Why High-Wage Jobs Need to Snap Back

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Analysts, investors and consumers all share a hope that the economy recovers rapidly. But that’s not the reality we find ourselves in, according to high-wage jobs data.

High-quality economic data indicates the economy slowed.

One problem with this data is that it is delayed. In many cases, data shows what happened a month ago. In some cases, the reporting lag is even longer.

Another problem with economic data is that economists apply different statistical techniques to overcome perceived problems. These adjustments mean the data has to be revised after it’s announced.

Data recently added to the Federal Reserve database avoids these problems. It’s an index of job postings on the website Indeed.com.

This data is collected in real time and isn’t revised. It’s one of the few immediate snapshots of the economy.

The chart below shows the index for all job postings (the blue line), low-wage jobs (the red line) and high-wage jobs (the green line).

Real-time Job Postings on Indeed.com

high-wage jobs

Source: Federal Reserve.

What a Lack of High-Wage Jobs Means

All three lines fell about 40% as the economy shut down in the spring. Since then, the recovery in low-wage jobs significantly outpaced gains in better-paying positions.

The chart also highlights that the recovery stalled in August; this is consistent with other data being reported, like initial claims for unemployment and new home sales.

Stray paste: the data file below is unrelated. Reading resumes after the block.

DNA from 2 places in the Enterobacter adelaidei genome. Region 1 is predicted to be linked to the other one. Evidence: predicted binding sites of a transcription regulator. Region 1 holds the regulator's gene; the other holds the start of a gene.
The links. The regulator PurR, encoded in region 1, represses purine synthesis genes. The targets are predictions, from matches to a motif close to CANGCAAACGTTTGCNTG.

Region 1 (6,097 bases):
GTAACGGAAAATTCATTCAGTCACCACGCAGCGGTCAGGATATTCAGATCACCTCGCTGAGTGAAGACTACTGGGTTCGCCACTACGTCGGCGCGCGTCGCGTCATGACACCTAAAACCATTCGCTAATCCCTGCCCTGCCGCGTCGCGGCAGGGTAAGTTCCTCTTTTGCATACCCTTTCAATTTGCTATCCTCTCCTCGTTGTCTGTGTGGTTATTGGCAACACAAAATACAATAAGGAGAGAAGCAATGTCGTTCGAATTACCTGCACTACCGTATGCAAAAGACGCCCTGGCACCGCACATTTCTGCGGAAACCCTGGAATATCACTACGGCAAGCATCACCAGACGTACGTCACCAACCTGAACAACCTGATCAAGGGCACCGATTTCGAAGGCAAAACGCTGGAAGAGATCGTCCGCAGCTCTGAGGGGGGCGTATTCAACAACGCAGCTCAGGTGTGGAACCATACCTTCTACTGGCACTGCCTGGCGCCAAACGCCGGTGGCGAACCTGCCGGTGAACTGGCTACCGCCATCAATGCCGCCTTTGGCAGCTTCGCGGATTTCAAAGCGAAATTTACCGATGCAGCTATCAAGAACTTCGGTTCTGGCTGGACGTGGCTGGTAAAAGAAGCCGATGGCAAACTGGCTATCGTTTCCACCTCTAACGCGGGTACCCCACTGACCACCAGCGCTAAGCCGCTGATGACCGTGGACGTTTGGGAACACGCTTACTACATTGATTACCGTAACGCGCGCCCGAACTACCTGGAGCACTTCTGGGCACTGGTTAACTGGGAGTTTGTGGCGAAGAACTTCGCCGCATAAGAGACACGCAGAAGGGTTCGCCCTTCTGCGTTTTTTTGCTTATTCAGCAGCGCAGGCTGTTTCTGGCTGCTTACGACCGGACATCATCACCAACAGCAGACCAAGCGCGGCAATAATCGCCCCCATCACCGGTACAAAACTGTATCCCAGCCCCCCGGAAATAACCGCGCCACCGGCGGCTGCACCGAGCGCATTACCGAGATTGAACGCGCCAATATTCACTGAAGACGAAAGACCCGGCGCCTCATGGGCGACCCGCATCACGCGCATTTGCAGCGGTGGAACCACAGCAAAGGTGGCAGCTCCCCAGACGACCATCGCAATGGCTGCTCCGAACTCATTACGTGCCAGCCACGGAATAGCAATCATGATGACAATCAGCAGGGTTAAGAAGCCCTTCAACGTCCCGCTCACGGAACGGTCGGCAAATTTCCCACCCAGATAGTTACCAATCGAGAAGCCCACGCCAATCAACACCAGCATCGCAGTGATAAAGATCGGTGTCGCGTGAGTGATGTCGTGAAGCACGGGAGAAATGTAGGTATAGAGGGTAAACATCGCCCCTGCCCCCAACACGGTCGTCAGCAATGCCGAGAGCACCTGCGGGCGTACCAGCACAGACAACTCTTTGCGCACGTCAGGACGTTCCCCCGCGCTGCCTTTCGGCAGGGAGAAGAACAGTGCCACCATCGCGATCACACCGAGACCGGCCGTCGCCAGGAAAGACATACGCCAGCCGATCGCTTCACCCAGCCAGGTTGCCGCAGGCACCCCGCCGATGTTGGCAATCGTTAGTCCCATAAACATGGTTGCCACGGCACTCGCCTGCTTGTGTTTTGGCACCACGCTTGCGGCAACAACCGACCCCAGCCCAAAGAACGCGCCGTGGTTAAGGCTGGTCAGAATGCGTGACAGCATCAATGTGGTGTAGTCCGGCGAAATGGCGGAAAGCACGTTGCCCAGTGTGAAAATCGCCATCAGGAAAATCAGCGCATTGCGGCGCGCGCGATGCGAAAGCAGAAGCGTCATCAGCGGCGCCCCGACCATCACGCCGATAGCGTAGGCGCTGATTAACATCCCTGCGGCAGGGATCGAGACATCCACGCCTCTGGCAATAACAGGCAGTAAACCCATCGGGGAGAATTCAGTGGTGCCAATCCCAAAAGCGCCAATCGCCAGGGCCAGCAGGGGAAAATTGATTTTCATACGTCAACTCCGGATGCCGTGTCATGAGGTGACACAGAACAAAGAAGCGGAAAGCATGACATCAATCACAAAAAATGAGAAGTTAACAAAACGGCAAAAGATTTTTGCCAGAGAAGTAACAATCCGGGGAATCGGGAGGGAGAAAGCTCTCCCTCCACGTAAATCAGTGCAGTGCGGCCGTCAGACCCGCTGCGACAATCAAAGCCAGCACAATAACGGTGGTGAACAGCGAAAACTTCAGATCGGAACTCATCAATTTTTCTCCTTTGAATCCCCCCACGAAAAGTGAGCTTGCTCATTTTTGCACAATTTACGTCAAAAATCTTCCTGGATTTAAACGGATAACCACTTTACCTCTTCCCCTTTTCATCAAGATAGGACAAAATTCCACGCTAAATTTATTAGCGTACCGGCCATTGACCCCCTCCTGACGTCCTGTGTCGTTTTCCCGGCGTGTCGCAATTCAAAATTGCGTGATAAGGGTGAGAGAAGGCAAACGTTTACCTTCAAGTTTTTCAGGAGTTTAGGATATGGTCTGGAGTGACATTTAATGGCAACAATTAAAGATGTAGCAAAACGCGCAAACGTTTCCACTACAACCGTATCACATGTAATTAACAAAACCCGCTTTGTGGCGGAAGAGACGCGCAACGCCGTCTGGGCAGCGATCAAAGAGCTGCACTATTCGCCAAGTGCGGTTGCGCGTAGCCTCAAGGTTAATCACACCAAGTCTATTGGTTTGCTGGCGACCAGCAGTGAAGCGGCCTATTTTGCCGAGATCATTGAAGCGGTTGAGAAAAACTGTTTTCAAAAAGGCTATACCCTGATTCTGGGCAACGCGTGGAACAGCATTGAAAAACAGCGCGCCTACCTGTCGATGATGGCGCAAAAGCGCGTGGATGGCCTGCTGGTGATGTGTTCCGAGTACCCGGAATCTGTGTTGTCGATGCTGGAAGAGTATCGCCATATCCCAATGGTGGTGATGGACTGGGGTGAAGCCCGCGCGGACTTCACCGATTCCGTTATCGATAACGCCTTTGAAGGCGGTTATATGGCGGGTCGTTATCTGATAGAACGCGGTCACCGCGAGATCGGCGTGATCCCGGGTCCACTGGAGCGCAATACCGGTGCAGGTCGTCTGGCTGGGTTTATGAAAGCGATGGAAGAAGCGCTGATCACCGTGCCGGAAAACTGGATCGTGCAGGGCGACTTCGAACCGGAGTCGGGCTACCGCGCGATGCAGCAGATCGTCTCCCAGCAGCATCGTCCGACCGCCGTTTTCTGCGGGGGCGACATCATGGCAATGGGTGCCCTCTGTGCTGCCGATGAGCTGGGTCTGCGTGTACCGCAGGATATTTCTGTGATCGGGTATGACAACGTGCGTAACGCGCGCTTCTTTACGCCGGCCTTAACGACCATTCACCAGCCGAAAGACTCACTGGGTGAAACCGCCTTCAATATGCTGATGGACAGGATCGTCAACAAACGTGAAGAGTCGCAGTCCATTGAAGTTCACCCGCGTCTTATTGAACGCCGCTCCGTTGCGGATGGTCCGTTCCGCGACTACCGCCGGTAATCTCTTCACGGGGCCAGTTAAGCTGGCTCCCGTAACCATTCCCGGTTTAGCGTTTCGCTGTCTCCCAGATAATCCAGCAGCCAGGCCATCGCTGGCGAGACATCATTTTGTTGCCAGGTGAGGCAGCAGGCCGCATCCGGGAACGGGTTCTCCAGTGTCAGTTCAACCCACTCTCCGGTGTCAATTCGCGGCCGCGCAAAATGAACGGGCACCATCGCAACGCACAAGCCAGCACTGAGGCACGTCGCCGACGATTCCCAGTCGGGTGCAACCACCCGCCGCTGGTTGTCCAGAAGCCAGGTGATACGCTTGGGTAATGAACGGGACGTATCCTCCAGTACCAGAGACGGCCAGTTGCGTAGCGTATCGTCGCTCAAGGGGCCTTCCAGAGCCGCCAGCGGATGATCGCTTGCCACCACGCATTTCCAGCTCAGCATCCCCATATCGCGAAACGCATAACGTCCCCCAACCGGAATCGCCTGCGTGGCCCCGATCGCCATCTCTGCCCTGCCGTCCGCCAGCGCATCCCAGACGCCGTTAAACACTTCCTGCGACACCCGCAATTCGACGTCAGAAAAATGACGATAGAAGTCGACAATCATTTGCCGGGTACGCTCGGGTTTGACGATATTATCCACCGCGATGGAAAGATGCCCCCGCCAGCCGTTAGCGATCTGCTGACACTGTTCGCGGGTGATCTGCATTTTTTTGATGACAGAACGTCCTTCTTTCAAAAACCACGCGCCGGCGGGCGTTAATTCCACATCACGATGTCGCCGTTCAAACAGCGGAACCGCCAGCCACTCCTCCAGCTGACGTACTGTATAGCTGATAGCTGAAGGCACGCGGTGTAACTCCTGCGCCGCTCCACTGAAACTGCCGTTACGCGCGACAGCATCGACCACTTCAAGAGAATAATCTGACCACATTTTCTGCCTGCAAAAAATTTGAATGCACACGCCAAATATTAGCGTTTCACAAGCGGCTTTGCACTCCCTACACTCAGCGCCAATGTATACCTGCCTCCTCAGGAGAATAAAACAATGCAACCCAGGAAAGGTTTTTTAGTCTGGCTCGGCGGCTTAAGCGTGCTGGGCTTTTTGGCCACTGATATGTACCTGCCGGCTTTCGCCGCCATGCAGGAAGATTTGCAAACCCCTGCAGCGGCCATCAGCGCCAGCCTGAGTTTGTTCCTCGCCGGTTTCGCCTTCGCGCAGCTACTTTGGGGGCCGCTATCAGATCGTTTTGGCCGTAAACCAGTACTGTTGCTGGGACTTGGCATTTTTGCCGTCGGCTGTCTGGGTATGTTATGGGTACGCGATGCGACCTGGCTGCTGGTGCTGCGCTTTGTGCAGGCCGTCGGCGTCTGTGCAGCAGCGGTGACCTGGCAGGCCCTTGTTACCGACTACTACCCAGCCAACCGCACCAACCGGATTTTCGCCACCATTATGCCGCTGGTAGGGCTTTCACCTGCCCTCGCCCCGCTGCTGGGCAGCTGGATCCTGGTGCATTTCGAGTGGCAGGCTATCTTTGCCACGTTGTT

After the rapid recovery in the summer and subsequent stall, hiring remains about 15% below the level seen at the beginning of the year.

For those searching for jobs, this is all bad news.

The recovery in job growth has been led by low-wage jobs. Indeed.com notes that the companies with the most job openings include:

  • Retailers like AutoZone and Walgreens.
  • Restaurant chains like Taco Bell.
  • And package delivery services like UPS.

Job postings are just one indicator, but they tend to lead economic activity.

Until more companies hire, the prospects of an economic expansion are dim.

Michael Carr is a Chartered Market Technician for Banyan Hill Publishing and the Editor of One Trade, Peak Velocity Trader and Precision Profits. He teaches technical analysis and quantitative technical analysis at the New York Institute of Finance. Mr. Carr is also the former editor of the CMT Association newsletter, Technically Speaking.

Follow him on Twitter @MichaelCarrGuru.

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